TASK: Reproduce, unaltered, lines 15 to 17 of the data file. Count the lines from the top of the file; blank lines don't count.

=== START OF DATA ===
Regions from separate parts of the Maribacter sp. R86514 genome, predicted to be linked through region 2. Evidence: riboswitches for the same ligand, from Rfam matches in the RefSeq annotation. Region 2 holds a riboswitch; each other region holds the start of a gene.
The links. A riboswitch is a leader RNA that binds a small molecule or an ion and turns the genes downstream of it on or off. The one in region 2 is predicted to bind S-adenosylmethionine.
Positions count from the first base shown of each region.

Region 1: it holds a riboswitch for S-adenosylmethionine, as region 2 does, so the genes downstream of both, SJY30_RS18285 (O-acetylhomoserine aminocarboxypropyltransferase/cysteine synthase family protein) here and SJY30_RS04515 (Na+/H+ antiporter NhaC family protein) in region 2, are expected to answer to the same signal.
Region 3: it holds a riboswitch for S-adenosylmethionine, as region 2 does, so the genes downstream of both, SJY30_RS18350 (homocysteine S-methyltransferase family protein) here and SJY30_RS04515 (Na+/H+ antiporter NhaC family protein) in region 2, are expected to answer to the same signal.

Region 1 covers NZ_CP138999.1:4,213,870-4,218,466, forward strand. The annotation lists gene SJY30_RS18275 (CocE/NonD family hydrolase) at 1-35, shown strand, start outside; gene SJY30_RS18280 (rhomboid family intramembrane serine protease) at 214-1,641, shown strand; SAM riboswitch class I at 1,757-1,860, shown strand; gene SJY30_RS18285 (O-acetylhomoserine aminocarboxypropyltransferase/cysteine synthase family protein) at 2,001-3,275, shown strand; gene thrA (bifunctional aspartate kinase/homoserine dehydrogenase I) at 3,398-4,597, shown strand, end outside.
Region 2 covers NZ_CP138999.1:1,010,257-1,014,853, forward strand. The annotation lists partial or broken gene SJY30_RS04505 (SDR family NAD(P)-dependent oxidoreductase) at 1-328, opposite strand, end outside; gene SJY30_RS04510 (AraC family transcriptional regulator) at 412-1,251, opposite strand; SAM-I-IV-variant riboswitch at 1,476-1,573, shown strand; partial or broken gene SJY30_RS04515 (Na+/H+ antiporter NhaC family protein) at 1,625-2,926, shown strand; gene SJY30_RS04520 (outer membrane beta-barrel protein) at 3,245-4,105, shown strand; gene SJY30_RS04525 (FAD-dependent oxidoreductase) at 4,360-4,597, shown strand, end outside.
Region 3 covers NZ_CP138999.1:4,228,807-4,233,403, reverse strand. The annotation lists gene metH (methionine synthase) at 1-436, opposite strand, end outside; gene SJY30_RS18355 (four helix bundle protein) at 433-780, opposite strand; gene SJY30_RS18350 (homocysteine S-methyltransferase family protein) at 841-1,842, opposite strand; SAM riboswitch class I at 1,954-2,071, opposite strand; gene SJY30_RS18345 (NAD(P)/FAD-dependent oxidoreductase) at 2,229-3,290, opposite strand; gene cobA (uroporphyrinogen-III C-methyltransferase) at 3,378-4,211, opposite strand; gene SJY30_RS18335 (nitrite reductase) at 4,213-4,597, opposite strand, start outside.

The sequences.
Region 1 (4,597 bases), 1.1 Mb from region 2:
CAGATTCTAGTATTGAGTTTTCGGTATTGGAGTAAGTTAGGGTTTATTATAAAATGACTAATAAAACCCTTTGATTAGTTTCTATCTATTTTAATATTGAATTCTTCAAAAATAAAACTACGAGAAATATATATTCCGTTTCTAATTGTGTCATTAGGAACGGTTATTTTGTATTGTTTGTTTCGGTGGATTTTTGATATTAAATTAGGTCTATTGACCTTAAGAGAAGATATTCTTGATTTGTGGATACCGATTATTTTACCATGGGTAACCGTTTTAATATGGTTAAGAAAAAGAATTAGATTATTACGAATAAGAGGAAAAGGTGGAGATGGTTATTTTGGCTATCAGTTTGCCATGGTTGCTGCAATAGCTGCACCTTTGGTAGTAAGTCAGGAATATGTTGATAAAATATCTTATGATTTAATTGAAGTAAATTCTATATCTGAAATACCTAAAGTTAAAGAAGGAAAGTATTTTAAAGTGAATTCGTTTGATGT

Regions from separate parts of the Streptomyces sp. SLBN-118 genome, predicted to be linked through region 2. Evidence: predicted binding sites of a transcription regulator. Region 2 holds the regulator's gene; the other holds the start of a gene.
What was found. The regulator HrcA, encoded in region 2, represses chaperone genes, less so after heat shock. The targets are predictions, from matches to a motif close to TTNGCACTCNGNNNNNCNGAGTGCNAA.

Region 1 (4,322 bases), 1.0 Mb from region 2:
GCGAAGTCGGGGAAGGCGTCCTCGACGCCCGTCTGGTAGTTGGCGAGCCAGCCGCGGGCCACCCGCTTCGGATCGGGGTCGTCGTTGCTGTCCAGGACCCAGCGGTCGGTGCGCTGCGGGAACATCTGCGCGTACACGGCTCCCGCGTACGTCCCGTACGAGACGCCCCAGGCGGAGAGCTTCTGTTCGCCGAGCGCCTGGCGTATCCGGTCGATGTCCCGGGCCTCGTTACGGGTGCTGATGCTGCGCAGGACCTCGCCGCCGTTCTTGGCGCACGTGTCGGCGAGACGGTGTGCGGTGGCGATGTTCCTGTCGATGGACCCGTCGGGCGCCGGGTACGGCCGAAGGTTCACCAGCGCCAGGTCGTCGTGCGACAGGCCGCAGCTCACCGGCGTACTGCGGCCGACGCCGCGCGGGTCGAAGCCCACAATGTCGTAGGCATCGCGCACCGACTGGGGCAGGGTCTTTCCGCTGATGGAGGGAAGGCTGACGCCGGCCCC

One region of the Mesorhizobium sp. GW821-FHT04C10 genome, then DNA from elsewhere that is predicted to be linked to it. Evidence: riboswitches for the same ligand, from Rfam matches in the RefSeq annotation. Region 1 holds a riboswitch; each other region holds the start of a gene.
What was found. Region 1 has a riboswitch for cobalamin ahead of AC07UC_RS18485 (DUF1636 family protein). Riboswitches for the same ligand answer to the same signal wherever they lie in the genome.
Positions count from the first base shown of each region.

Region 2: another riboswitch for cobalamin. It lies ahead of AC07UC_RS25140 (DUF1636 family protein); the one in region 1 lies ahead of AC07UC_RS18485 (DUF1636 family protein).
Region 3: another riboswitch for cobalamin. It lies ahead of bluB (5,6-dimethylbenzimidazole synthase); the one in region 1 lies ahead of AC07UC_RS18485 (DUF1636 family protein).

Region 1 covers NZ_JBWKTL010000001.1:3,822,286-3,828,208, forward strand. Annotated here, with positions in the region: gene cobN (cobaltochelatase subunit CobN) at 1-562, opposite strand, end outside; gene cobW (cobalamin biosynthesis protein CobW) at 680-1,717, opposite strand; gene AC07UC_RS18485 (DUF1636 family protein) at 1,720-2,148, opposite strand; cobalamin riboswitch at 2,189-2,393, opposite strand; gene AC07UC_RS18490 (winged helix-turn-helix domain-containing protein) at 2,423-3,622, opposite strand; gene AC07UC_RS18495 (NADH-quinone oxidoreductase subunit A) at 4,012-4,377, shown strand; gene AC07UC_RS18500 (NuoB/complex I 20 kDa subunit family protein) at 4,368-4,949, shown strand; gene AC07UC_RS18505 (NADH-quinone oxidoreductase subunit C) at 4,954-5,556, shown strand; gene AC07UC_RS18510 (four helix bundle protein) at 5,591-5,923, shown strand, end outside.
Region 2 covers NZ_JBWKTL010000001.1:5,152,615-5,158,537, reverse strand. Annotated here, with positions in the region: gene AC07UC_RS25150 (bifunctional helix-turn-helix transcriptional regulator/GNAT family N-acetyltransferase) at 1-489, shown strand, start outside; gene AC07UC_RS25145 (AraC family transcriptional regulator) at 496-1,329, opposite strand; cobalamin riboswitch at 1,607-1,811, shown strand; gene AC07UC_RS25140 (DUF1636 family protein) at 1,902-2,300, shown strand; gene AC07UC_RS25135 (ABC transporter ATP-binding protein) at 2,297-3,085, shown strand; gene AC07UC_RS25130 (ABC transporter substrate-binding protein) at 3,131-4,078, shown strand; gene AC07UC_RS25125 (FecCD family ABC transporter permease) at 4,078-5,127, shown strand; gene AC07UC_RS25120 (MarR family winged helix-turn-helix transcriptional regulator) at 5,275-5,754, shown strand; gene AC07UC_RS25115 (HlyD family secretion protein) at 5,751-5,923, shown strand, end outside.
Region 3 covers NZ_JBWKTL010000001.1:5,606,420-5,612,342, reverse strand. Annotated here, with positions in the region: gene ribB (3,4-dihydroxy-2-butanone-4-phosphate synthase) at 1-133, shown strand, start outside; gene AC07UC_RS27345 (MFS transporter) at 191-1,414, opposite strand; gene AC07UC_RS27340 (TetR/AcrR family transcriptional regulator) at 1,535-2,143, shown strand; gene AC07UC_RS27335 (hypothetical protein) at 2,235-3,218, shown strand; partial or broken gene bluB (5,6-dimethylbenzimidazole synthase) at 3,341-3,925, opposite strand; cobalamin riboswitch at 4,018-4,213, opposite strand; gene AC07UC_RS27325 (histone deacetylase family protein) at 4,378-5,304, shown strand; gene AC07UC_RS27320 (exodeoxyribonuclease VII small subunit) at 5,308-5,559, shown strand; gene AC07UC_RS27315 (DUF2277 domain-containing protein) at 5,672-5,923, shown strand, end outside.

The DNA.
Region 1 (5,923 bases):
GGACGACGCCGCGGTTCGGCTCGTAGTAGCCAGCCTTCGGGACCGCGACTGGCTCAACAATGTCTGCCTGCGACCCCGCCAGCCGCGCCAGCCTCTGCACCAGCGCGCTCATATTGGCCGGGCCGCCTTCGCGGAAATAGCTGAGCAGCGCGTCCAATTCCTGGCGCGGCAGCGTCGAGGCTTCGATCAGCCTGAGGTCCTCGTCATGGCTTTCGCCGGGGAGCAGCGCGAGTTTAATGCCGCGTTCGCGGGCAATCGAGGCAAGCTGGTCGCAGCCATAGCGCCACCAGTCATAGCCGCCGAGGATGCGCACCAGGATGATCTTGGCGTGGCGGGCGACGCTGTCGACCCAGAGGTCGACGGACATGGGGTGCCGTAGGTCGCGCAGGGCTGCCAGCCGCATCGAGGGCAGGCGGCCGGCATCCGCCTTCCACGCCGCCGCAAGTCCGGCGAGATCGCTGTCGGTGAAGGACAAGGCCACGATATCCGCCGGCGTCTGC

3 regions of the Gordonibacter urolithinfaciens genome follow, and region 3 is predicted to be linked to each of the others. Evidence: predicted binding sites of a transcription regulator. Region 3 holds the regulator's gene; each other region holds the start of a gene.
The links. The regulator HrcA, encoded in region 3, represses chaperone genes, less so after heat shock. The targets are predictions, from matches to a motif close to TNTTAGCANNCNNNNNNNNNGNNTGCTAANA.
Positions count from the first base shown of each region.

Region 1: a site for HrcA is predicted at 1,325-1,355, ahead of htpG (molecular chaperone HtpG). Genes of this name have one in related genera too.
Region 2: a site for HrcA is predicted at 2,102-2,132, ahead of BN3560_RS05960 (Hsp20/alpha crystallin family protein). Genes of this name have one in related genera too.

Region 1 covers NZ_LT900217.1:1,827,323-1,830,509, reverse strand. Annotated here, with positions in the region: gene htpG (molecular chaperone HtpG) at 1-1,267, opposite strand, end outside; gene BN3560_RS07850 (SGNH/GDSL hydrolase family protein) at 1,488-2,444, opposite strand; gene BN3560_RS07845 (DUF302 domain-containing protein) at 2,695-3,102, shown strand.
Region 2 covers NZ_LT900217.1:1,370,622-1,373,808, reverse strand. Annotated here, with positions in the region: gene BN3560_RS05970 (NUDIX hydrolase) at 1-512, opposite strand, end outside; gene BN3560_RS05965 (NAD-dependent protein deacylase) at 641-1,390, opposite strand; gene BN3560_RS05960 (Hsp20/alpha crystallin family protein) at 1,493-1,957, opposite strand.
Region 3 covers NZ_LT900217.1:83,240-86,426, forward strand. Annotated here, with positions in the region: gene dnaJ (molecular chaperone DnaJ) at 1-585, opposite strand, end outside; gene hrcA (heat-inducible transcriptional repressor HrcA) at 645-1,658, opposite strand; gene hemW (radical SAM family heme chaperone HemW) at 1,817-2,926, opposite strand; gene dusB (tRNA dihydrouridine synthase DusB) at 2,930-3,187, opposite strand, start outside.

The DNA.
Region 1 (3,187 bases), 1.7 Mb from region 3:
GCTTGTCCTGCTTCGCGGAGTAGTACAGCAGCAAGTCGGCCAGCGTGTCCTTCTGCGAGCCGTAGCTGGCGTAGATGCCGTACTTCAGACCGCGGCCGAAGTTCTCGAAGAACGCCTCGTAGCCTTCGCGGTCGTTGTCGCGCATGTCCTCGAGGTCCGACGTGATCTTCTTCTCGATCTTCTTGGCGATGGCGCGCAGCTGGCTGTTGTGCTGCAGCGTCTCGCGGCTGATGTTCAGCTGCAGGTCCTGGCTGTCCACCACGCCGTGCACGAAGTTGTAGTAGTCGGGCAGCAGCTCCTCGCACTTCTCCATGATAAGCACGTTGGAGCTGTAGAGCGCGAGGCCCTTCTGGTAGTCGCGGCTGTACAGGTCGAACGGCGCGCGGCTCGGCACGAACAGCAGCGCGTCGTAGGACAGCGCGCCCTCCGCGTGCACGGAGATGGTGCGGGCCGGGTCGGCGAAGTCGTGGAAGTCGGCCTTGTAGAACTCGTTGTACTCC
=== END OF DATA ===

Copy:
GCGAAGTCGGGGAAGGCGTCCTCGACGCCCGTCTGGTAGTTGGCGAGCCAGCCGCGGGCCACCCGCTTCGGATCGGGGTCGTCGTTGCTGTCCAGGACCCAGCGGTCGGTGCGCTGCGGGAACATCTGCGCGTACACGGCTCCCGCGTACGTCCCGTACGAGACGCCCCAGGCGGAGAGCTTCTGTTCGCCGAGCGCCTGGCGTATCCGGTCGATGTCCCGGGCCTCGTTACGGGTGCTGATGCTGCGCAGGACCTCGCCGCCGTTCTTGGCGCACGTGTCGGCGAGACGGTGTGCGGTGGCGATGTTCCTGTCGATGGACCCGTCGGGCGCCGGGTACGGCCGAAGGTTCACCAGCGCCAGGTCGTCGTGCGACAGGCCGCAGCTCACCGGCGTACTGCGGCCGACGCCGCGCGGGTCGAAGCCCACAATGTCGTAGGCATCGCGCACCGACTGGGGCAGGGTCTTTCCGCTGATGGAGGGAAGGCTGACGCCGGCCCC

One region of the Mesorhizobium sp. GW821-FHT04C10 genome, then DNA from elsewhere that is predicted to be linked to it. Evidence: riboswitches for the same ligand, from Rfam matches in the RefSeq annotation. Region 1 holds a riboswitch; each other region holds the start of a gene.
What was found. Region 1 has a riboswitch for cobalamin ahead of AC07UC_RS18485 (DUF1636 family protein). Riboswitches for the same ligand answer to the same signal wherever they lie in the genome.